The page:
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Questions Arise for the Upcoming Flu Season

woman coughing with bottles of pills next to bed

Will the 2021-2022 flu season be bad?

By Michele Eggers, quality care coordinator at Network Health
Originally published on 9/10/2021 at 4:15 p.m.
Updated on 12/15/2021 at 1:11 p.m. with input from Andrew Wheaton PharmD., manager of pharmacy benefits at Network Health

As days begin to become visibly shorter and the air becomes crisp and cool, those of us in the health community start to think about the upcoming flu season. Like clockwork, flu season brings uncomfortable and potentially severe symptoms to our communities from the fall through the next year’s spring.

Beyond just those people working in healthcare, the flu season is important for everyone to pay attention to in order to help avoid the worst of the flu symptoms and know the importance of the flu shot.

Beyond preventative measures like the flu shot, another great way to avoid the worst of the flu season is to be aware of how severe the season is likely to be.

A good 2020/21 flu season could mean a bad 2021/22 season

The CDC reports flu activity was unusually low throughout the 2020-2021 flu season compared to previous years. The drop in the number of influenza cases over the last year was likely influenced by measures taken to help control coronavirus, such as masking and social distancing, as well as a record number of influenza vaccine doses given in the U.S.

Some experts believe this will result in a bad flu season for 2021-2022 for two reasons.

First, human behavior may lead those tired of precautions such as lockdowns and masking to socializing at large gatherings and travel beyond pre-pandemic levels. This activity would increase exposure to respiratory viruses such as the flu.

Second, some fear lack of exposure to the flu virus last year (through illness, isolation or vaccination) will make people more susceptible this year.

While this sounds like a recipe for a concurrent outbreak with the ongoing COVID-19 pandemic, health experts have also expressed that this year’s flu season may bring a less dangerous strain of flu due to the lack of opportunity for the virus to evolve last season.

Mid-December 2021/2022 seasonal flu update

As of December 15, 2021, the 2021/2022 flu season is off to a slower start, but showing signs of a more rapid increase. Though flu activity remains relatively low at this point, the rate at which new cases are being detected has moved upward steadily over the previous three weeks, giving medical professionals concern.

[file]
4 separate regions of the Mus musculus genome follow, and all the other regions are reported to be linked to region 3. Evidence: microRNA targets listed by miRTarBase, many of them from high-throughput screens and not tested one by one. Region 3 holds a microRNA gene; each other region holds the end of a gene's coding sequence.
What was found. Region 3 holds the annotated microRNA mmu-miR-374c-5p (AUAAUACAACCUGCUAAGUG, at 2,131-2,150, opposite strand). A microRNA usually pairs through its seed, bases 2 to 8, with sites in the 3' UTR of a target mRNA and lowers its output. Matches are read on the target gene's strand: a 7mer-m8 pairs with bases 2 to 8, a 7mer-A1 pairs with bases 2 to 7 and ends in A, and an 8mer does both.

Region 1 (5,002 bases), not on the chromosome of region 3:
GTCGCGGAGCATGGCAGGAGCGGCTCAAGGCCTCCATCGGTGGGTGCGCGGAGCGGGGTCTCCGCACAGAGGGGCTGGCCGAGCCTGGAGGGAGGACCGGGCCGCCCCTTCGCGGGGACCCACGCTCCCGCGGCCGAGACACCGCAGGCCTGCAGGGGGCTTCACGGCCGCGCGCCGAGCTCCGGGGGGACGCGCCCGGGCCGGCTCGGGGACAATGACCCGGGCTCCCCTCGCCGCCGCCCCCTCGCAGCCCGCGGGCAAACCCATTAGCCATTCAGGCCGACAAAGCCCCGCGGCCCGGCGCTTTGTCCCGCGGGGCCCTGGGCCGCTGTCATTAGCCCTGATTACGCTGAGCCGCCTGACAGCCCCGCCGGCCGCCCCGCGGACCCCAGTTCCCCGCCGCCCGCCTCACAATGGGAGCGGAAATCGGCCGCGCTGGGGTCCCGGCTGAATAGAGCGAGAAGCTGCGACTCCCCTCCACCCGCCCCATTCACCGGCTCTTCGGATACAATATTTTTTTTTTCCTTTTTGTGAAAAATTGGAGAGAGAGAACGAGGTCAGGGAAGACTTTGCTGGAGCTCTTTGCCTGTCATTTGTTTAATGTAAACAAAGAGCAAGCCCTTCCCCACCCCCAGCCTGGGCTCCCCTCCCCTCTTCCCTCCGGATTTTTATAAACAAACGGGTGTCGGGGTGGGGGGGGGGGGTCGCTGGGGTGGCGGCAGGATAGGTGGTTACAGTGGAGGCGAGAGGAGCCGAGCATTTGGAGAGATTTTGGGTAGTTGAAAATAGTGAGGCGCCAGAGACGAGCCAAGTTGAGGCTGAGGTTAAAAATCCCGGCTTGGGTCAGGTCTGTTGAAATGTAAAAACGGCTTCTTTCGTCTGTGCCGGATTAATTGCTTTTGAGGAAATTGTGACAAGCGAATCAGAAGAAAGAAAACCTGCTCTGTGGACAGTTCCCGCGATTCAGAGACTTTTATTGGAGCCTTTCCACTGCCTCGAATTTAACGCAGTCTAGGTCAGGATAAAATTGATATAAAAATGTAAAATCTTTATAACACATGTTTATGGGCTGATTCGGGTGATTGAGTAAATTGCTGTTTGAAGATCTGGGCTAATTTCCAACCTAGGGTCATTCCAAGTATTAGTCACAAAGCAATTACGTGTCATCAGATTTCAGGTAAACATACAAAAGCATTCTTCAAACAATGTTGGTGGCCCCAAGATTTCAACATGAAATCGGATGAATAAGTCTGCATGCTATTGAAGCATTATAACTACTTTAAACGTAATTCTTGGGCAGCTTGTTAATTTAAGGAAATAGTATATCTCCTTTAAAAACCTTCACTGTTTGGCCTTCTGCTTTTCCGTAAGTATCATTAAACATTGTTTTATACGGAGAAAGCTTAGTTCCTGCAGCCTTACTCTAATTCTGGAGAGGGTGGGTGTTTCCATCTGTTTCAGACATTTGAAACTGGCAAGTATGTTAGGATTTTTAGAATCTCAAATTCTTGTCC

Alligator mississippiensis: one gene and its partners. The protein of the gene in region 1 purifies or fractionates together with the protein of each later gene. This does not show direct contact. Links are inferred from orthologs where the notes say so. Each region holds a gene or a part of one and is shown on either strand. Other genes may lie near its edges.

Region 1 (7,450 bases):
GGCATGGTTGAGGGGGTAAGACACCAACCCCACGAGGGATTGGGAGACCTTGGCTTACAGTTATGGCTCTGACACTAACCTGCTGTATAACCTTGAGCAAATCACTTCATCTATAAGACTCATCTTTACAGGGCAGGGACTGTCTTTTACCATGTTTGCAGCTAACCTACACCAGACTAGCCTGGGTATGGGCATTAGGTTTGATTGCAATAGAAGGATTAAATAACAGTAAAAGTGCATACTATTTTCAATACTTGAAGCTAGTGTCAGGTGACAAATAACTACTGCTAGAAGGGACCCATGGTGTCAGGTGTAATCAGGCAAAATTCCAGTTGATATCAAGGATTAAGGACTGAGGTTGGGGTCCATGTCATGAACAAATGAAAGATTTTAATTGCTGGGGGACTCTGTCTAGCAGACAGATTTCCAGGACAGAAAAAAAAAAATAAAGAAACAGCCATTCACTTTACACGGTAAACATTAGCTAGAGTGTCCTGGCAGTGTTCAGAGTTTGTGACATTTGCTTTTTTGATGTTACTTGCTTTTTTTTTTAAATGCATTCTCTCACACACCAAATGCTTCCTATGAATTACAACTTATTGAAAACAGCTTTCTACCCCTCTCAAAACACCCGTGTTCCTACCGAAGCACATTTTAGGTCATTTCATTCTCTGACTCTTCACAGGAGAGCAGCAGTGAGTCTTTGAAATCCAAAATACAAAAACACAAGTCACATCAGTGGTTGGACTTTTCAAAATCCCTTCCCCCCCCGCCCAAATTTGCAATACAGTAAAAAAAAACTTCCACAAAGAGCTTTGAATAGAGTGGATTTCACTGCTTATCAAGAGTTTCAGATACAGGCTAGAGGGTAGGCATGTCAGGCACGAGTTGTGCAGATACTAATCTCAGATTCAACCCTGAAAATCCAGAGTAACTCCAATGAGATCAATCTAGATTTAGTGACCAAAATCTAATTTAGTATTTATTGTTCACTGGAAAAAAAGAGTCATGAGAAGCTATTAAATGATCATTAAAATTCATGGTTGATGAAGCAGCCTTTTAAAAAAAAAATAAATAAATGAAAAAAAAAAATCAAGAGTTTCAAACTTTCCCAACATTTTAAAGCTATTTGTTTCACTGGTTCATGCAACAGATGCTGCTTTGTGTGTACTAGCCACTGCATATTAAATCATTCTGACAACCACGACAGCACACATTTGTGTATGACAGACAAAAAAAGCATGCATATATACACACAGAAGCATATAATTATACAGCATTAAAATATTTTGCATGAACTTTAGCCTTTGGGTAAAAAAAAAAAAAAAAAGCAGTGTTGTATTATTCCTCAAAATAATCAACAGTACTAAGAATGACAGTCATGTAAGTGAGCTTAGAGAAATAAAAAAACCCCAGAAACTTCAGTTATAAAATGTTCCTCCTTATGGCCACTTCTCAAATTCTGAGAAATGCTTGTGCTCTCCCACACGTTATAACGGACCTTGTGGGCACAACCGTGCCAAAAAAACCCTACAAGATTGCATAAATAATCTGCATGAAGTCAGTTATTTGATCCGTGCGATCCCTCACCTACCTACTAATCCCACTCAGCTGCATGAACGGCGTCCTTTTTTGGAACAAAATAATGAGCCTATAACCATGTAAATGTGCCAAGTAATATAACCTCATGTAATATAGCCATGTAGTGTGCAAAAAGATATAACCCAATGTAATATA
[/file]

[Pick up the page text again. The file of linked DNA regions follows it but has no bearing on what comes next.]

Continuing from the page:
For this reason, health professionals are encouraging everybody who can get the flu vaccine to do so and prevent an outbreak that might run concurrently with the ongoing COVID-19 pandemic.

Speaking of, the United States Centers for Disease Control and Prevention (CDC) have published a page comparing and contrasting the 2021/2022 seasonal flu and COVID-19. You can view their full report by clicking here.

What can I do to prevent serious flu illness this winter?

Flu activity is always difficult to predict. The uncertainty around the 2021-2022 flu season makes vaccination even more important. Each year just under half the population gets vaccinated, despite the flu shot being recommended for almost all people over the age of six months, and especially those individuals at higher risk for complications due to age or chronic health conditions.

Although the flu vaccine is not 100% effective in preventing the flu, it generally reduces the severity of illness, allowing your body to recover more quickly.

Flu symptoms and serious complications decrease for people who received the flu vaccine. With circulating coronavirus variants and an expected increase in influenza cases this fall, it is even more important to get your annual flu shot. Since it takes about two weeks after vaccination for antibodies to develop in the body and provide protection, we suggest working with your doctor or local pharmacist to receive your flu shot early in the fall, preferably before the end of October.

Here's a short list of ways to help protect yourself against the flu this winter.

  • Get an annual flu shot, preferably in September or October
  • Avoid contact with those who are sick, and limit contact with others when you are sick.
  • Cover your nose and mouth when you cough or sneeze and wash your hands afterward.
  • Avoid touching your eyes, nose and mouth.
  • Wash your hands often with soap and water for at least 20 seconds.
  • Use alcohol-based hand sanitizer when soap and water aren’t available.

Make this winter A flu-free one

At Network Health, we’re building healthy and strong Wisconsin communities. Preventative measures like the flu shot are one of the best ways to help you, your family members and friends stay healthy this winter.. If you want more information on the flu or prevention, the CDC has a great web page you can visit by clicking here.

For more information on how your Wisconsin health plan can help keep you protected from serious illness year-round, contact us today.

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